‘The US Generation’ documentary to mark 30th anniversary of US Festival this Labor Day

Apple co-founder Steve Wozniak is helping make a feature-length documentary about the so-called “Woodstock of the ’80s” — the 1982 US Festival, which featured Talking Heads, Oingo Boingo, The B-52s, The Cars, Ramones, Gang of Four and more — to be released this Labor Day weekend on the event’s 30th anniversary.

According to a news release (via Waist High), Woz’s UNUSON Corporation is teaming with ICON Television Music and Plum Moving Media to make “The US Generation,” a 90-minute film featuring new interviews and original audio and video from the festival that’s been newly remastered. The film currently is scheduled to be released Sept. 3.

Carlos Harvey, CFO of UNUSON, says in the statement:

“This film is the only authorized and sanctioned documentary of the 1982 US Festival. It captures the cultural essence of the festival and tells the behind-the-scenes stories the fans will appreciate. I’ve had thousands of calls and e-mails from attendees over the years about when we’ll release a film about the US Festival. After 30 years it seems like the right time so the fans can relive the experience and we can create new fans, too.”

More than 375,000 people attended the first of two US Festivals on 57 acres at Glen Helen Regional Park in San Bernadino, Calif., over Labor Day weekend in 1982, baking under the 110-degree sun to see three days of music and five tents’ worth of technology exhibits featuring the “latest in cutting-edge computers, software, video games and electronic musical devices.”

The event’s first day featured a cutting-edge music bill, with most of the aforementioned acts playing in a lineup headlined by The Police. The second and third days featured more mainstream fare, with performances by the likes of Tom Petty and the Heartbreakers, Pat Benatar, Fleetwood Mac and The Grateful Dead.

Although it doesn’t appear the film will touch on the second festival, the 1983 installment was spread over four days, drew nearly twice as many people and featured a lineup that included The Clash, David Bowie and U2, plus the event’s famous “Metal Day,” with Van Halen, Scorpions, Motley Crue and more.

Wozniak, in the news release, says: “The US Festival was not a charity event. It was a rock concert to bring music, technology and people together. It was an event to unite government, industry, science and education to improve the quality of life for everyone.”

Below, check out some footage from the ’82 festival:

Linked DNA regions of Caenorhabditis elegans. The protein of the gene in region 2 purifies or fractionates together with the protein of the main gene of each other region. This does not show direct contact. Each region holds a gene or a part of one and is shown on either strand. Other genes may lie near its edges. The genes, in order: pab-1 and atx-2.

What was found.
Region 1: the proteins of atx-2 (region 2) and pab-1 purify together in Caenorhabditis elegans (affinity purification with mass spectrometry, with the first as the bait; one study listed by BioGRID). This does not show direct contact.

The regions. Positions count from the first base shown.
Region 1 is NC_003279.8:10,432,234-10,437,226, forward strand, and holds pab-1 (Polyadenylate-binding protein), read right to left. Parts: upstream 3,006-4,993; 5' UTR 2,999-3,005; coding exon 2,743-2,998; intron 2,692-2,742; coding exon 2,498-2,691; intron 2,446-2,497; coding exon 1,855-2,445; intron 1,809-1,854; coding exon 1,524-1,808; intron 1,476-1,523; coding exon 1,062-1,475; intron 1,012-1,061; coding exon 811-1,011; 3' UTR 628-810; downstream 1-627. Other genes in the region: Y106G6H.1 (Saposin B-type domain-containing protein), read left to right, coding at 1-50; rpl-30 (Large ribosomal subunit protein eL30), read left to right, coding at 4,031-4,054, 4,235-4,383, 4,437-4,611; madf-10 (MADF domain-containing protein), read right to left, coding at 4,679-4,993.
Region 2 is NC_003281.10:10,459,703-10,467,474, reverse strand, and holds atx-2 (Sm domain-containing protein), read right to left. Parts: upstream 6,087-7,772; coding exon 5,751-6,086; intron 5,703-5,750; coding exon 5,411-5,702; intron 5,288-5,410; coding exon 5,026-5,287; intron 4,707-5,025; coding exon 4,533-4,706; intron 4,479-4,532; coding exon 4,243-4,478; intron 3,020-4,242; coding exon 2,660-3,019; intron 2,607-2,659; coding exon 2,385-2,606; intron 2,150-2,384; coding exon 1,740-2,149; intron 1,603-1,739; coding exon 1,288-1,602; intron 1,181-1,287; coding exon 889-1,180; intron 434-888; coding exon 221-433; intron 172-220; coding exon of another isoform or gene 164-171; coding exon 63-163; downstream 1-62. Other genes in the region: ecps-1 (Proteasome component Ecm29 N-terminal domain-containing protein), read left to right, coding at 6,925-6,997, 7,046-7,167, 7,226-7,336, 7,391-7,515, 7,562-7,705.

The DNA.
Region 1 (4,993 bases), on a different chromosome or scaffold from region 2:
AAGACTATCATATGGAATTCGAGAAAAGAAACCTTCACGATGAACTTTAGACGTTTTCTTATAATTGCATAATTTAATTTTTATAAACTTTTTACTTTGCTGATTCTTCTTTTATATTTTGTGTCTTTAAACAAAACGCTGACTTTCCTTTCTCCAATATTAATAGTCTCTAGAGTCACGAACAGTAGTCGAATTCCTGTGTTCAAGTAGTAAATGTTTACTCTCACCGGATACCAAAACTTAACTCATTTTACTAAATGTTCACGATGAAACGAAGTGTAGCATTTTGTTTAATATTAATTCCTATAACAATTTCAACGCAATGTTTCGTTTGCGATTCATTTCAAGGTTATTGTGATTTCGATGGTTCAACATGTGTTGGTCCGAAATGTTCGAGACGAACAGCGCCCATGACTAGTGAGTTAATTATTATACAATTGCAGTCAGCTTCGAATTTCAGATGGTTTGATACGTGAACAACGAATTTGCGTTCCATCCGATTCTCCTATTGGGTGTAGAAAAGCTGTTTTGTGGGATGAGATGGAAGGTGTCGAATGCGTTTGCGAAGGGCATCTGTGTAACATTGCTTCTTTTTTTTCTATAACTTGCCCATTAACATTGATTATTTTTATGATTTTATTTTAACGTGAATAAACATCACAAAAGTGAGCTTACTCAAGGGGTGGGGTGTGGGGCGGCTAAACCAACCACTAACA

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9 Comments

  • WHAT??? No documentary for the ’83 festival? How about one that encompasses both? Wasn’t the ’83 concert the last performance of the original lineup of the English Beat?

     
  • Not worth the watch without the 83 festival, INXS baby!

     
  • glenn

    The English Beat’s US Festival appearance is being released this year on CD/DVD. See the Beat reissue post from a few weeks ago on this site.

     
  • the 83 one was the better one, yes? I’ve have to compare the two lineups back to back….

     
  • Chriz

    Cant wait to see this doco, the footage is amazing not of the bands but the people so happy ! I could care less about the bands its the 80’s youth i want to see.

     
  • This was my first concert ever. I was very young. I was there for all 3 days! It was Absolutely Amazing, it was an experience i will Never forget, i’m proud to have been a part of it, and i would love to see this docu. come out!

     
  • KEITH

    NO US 83, DOCUMENTARY???
    YOU WON’T GET MY MONEY…
    I WAS THERE US 83 DAY 1 AND DAY 2…

     
  • Jo Faulkinbury

    Best time ever.

     
  • Steve M.

    I was there in ’83 for days 1 & 2. I was 19 at the time. My best friend and I hitchhiked from Chico, CA and as luck would have it, we got there in only 2 rides! Man, that seems like a lifetime ago now. The memories remain though. What an awesome time it was to be 19 in America! We thought we had the world by the balls and we weren’t letting go anytime soon. That festival was just so awesome in every sense of the word. On Metal day, my friend and I were among the first few people through the gates and got to be up front for Quiet Riot, Motley Crue and Triumph. That’s when it started to get too crowded and suffocating up front so we decided to move back a bit. When we turned around and looked at the size the crowd had become, we literally couldn’t see where the people stopped along the horizon. I’m proud to have been part of it! So much happiness and no haters, posers, etc. Just half a million people enjoying the music and each other.

     
 

 

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